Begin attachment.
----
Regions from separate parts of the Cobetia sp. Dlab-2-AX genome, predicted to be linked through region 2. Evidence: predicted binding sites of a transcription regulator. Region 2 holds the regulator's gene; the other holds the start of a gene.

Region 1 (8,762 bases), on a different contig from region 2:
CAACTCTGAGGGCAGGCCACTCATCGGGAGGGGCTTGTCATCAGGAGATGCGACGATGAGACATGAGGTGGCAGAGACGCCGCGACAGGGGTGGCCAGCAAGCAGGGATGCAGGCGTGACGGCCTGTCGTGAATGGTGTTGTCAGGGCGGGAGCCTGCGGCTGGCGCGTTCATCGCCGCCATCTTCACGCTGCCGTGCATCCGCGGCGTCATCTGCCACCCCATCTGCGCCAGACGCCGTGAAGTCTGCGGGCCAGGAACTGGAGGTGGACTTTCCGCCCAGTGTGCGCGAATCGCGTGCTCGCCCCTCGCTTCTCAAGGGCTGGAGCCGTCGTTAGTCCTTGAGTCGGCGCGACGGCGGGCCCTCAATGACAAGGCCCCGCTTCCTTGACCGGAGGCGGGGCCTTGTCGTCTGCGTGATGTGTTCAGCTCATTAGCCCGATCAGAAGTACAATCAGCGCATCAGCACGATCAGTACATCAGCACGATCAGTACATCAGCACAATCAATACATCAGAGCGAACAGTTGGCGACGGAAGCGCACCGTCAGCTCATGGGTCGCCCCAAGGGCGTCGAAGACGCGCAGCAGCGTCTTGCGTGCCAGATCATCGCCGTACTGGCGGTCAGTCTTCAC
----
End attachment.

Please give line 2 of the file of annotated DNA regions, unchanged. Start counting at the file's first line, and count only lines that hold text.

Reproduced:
Region 1 (8,762 bases), on a different contig from region 2: